What you want is that forehead slapping, “Oh my god, how did I not see that?” reaction. What you want is for them to go back and read it a second time and see all those little things they missed on the first read. You also don’t want it to be so obvious that people guess it way ahead of time.
I’ll be frank–there are some people you’ll just never fool–often it’s because they read a lot of books and have seen it all before. One of my critique partners is like that, and I can almost never get one by them. If they do ever miss it, then I know I’ve got a good plot twist. But if you’re mindful about it, you can fool most people.
Unresolved or Cliffhanger Ending
Few things enrage people more than cliffhangers. (I mean, there are probably a lot of other things that enrage people more, but in book reading context, cliffhangers are up there.) There are also probably fewer things that make people desperately want to read the next book. It’s a whole circle of life thing.
The most common place you’ll see a cliffhanger in the middle of a series. I don’t actually know why you’d use a cliffhanger otherwise unless you’re fond of one-star reviews.
There are two main ways to create a cliffy ending. The first is to literally break your very long book into parts and end it at a hooky spot. That can work, but there are pitfalls in doing it that way because it can really feel like an incomplete book that also leads to some not-so-happy reviews.
My personal opinion is that even if you’re going to end on a cliffhanger, you still need some type of resolution to your story. There still needs to be a complete arc with a climax where something is resolved, but then something else isn’t and that then drives people into the next story.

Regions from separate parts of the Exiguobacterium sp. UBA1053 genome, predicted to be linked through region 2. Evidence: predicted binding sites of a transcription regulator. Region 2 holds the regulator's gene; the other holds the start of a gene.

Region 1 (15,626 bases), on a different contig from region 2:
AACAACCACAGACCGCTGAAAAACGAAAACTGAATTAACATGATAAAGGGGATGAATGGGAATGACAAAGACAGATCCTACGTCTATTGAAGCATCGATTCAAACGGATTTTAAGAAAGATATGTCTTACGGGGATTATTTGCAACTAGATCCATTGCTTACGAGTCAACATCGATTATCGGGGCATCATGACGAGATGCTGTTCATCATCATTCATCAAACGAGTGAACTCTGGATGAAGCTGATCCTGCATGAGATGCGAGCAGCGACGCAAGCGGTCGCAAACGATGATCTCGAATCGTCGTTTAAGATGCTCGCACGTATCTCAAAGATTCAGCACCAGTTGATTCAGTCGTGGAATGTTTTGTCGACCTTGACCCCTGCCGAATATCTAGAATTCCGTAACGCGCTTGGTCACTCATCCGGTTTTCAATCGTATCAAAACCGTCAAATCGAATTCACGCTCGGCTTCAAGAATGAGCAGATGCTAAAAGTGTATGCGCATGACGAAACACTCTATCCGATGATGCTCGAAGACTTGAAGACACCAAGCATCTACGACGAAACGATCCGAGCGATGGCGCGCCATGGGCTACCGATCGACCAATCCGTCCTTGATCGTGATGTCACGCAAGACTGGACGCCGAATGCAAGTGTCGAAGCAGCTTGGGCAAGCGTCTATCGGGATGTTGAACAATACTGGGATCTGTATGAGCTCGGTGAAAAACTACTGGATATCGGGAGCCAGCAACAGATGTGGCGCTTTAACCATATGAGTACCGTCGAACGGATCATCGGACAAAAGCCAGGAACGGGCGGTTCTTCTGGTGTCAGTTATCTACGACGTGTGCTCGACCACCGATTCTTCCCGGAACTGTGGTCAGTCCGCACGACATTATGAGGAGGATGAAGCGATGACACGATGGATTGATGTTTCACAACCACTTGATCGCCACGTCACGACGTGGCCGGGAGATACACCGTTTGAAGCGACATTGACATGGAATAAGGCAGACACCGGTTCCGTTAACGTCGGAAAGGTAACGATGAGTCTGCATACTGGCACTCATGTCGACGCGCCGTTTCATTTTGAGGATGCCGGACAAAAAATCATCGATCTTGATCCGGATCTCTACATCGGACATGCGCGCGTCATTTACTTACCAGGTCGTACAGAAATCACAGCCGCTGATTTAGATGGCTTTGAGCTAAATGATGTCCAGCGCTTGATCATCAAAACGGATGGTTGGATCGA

An ambiguous ending leaves the final conclusion open for the reader to decide. While it still resolves things, it does so in an open-ended way where you aren’t quite sure what happened to everyone. That’s where the reader gets to decide or interpret the ending for themselves. You’ll see this more in literary types of novels, where your goal might be less about an action-filled plot and more about getting your reader to think about the themes of your story.
Tips for a strong story ending
Now that we’ve looked at the types of story endings, let’s talk a little about how to actually write a strong one.
The ending is the beginning
If you’ve read our post on how to start a story, then you know there needs to be some type of stakes or motivation for your character established near the beginning of your story. Your ending must resolve these stakes or fulfill this motivation.
If you’re writing a series, this might not be as tidy if the overall stakes will be resolved later, but all of this applies to ending a series too. And whatever happens at the end of each book should still resolve in such a way that it’s moving them towards the final resolution.
Things need to come full circle. There should be a logical flow from the place your protagonist started to where they ended, even if they’re not physically in the same place.
Discard your first idea
Okay, this isn’t a hard rule, but consider discarding whatever idea pops into your head first. There’s a good chance that’s going to be the one your reader thinks of, too. Good endings surprise people and aren’t completely predictable from the outset. Even in a genre novel where the ending will be known–like solving the murder or having a happily every after–how you get to that resolution is where you want to try to get creative.
Don’t forget about Chekhov
You can read more in depth about Chekhov’s Gun here, but TL;DR: if there’s an introduction of a subplot, you need to resolve it. Make sure your ending is really your ending. Don’t leave unresolved conflicts, plots or story lines in your novel or you could leave your readers frustrated.
A good plan is to try to resolve at least some of them before the denouement* so you aren’t left scrambling at the end or, even worse, left dragging out your ending for pages and pages.
*The denouement is the downward slope of action that occurs after your climax. Usually it’s just a chapter or two or maybe even a few pages at the end of your book. You can read more about the elements of story structure here.
Writing a novel? If you’re reading this article, then either you’re already writing one or thinking about it… I assume.